What I need...what would be real progress...is time. Isn't it funny that for all our progress, we still have to work so hard...and that we usually are working hard so that we can keep up with the progress????

Seems so backwards to me.

I'd rather just have the time with God, time with Jay, time to create, time to laugh and learn and grow and cherish. These things would enrich my life (and my wallet) and they are far more progressive than spending time in front of a flat screen tv with a surround sound system getting fat, lazy and stupid.

Based on the number of flat screen tv's being sold at Costco, I think mine might e an odd perspective...but its the perspective I remember my parents having...Its the perspective I always thought was silly...Its about the quality of life...not the quantity...and its about quality NOT being about the quantity of things you have...

Now, I have Scott and Jay and a front yard and great neighbors...and I cherish these times and these moments ever so much more than an expensive gadget that will just contribute in some way to my carbon footprint and the mess of landfills and petroleum pollutants.

I've been reading about The 100-Mile Diet: A Year of Local Eating Brilliant approach to removing excess in our lives and attempting to get in touch with who we are and were we really live - specifically when it comes to food. It struck a chord with me. Truely, it wouldn't be a hard thing to do here in North Carolina...nor in Southern California where I used to live. But it WOULD be difficult if you lived in, say...Phoenix or Las Vegas. Still the approach is what I find important.

Examining how much we really need to to have and how much waste goes into us having the things we have. Making different choices about the stuff we choose to include in our lives. Its about being purposeful and thoughtful as a consumer. Perhaps we spend so much of our lives struggling with emotional junk becuase we willingly inlude so much unnecessary physical junk in our lives every second of every day.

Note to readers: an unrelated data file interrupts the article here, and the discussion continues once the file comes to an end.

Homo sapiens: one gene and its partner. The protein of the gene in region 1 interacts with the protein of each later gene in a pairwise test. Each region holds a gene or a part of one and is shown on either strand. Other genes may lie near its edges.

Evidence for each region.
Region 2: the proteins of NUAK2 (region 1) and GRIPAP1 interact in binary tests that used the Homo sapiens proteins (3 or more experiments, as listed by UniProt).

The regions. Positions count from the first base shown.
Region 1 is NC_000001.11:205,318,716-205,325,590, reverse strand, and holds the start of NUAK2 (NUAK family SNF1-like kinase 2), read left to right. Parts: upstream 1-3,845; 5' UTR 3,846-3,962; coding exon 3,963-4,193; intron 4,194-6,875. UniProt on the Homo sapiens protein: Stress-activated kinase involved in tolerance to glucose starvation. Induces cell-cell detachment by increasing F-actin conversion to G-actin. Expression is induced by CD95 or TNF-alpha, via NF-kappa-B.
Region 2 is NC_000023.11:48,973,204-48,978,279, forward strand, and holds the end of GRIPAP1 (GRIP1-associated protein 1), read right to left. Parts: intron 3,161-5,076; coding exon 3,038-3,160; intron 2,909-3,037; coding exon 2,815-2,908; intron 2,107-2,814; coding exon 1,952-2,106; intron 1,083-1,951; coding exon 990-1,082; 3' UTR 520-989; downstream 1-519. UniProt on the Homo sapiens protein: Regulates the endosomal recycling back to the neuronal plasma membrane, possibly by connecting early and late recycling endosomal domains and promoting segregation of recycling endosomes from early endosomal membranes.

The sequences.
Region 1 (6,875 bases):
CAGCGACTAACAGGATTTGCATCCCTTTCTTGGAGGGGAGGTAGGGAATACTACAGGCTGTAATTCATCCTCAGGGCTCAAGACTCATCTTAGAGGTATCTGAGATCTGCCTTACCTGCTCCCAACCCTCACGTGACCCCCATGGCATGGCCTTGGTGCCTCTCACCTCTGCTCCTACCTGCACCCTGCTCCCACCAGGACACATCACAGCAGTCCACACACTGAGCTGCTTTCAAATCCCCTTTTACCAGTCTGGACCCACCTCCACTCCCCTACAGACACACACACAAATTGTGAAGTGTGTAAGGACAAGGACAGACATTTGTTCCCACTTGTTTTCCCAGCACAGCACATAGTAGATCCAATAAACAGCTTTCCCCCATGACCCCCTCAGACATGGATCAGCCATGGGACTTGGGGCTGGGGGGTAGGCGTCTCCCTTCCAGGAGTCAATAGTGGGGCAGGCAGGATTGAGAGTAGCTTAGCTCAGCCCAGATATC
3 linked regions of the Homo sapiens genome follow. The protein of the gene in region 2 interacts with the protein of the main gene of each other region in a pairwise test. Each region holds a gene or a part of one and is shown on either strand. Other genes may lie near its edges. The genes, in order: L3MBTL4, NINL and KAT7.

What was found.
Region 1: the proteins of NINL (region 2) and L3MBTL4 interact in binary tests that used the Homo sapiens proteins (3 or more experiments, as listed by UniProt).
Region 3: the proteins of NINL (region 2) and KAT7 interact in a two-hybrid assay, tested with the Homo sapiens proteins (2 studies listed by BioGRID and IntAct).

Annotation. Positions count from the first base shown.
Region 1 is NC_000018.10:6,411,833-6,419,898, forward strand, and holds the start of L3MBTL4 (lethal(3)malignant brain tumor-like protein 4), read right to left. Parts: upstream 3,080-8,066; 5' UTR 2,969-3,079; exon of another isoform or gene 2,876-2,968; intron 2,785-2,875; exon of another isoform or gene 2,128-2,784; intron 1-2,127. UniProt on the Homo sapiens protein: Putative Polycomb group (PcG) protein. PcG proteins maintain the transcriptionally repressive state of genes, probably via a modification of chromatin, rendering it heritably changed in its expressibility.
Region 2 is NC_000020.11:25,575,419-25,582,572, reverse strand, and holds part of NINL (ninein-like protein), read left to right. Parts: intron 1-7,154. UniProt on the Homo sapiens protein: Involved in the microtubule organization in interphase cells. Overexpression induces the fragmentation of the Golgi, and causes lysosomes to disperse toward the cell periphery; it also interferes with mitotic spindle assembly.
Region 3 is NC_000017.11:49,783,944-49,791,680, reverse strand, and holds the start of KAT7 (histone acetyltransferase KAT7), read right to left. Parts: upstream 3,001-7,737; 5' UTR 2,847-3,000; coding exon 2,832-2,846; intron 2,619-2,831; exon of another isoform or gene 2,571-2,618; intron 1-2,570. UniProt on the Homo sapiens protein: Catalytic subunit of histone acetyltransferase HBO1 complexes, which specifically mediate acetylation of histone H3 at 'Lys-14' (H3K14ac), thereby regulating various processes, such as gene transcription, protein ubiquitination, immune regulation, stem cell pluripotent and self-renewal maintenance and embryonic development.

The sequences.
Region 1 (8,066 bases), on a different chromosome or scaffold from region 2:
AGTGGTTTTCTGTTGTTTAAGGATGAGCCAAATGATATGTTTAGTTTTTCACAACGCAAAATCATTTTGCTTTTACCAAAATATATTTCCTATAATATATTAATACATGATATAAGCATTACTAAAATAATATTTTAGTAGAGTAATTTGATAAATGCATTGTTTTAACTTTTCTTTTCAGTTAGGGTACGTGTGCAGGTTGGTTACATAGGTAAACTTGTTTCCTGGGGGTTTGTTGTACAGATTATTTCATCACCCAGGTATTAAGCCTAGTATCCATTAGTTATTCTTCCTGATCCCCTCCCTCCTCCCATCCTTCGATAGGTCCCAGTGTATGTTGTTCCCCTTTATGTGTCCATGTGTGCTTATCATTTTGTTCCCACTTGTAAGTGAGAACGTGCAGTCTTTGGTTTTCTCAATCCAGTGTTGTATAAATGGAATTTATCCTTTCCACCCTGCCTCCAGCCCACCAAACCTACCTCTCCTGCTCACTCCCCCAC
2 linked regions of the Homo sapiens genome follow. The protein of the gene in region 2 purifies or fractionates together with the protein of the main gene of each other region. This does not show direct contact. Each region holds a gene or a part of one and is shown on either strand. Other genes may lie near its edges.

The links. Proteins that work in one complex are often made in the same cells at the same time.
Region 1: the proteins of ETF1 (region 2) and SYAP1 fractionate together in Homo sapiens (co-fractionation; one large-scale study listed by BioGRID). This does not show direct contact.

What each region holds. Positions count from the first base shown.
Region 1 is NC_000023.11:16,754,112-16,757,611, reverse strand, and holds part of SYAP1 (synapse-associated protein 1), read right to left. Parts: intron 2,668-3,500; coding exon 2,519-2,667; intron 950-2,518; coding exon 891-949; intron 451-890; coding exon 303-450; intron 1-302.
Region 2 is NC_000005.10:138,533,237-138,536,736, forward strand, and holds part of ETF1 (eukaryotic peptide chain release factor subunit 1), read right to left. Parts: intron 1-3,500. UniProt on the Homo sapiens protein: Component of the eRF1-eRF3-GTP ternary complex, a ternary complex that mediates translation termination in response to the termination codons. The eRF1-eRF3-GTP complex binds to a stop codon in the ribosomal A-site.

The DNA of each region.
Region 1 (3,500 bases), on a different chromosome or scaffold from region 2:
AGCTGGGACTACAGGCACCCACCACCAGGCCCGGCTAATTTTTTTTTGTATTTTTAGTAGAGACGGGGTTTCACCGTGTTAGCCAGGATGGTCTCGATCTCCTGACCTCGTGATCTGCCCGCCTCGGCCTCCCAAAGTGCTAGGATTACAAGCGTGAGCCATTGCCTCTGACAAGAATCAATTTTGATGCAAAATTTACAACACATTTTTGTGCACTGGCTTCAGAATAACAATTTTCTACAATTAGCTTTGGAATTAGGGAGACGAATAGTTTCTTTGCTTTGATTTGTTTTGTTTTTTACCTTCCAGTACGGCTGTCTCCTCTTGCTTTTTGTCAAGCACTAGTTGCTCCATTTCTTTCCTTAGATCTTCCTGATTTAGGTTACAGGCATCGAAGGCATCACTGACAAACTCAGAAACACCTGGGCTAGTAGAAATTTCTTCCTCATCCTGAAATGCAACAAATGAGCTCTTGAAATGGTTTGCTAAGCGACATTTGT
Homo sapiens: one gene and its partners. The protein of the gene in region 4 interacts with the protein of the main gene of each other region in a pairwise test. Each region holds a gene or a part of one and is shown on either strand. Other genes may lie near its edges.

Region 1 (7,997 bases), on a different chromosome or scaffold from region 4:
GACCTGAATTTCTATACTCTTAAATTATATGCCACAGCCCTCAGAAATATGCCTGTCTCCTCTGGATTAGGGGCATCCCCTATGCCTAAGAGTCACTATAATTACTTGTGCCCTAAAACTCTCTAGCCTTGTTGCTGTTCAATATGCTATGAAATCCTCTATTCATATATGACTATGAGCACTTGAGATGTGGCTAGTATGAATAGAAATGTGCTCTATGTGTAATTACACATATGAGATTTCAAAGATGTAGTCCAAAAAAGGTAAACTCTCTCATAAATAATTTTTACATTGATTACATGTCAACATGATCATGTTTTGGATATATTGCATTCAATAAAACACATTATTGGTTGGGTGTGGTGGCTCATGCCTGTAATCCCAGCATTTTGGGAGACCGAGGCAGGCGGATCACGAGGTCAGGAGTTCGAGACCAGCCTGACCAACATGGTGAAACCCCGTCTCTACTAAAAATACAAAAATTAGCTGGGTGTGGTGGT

I've really been focusing on the quality of my life...on the way that I spend my precious resouces...on having a meaningful life...and a full life...not a full-of-meaningless-stuff life...

I think that change is not always progress...and if progress is only measured in dollars and cents, measured in what you have in your living room instead of what you have in your heart and mind, that we miss the point of life entirely. Success is not about how much you have to spend on your funeral...its about how you spend your life...

Here is my challenge...what can you do without that is just polluting your life? As hard as it may be...get rid of it.

Just toss it out and move on...

Happy pondering, everyone...

Have a meaningful, purposeful, soulful, deliberate weekend, everyone!

2 comments:

Gina said...

I touched on this crazy consummerism in my post. You took it quite a few levels deeper. Thank you. I must read that book. I've heard many good things about it. I'm struggling with some of the very same things. You've encouraged me to reign in my raging desire for things. I have found that recently I truly have found some temporary high in purchasing. Luckily we're debt free but boy could I change that ever so quickly. Time indeed. Oh how precious it is.

Samantha said...

I've been waiting for that book to make it into our library's system so I can request it. Definitely a must read.

And I'm totally with you on the consumer mania. We had a pastor visit us for a month from Cuba - who had never seen a strawberry, could count on one hand how many times he'd eaten red meat, and cried the first time he went to Target. He couldn't understand why - why so much stuff? He thought mini-storage was hilarious. Not only do we Americans have houses full of stuff, we have to rent more space to store our extra stuff. Really helped put a few things in perspective for me.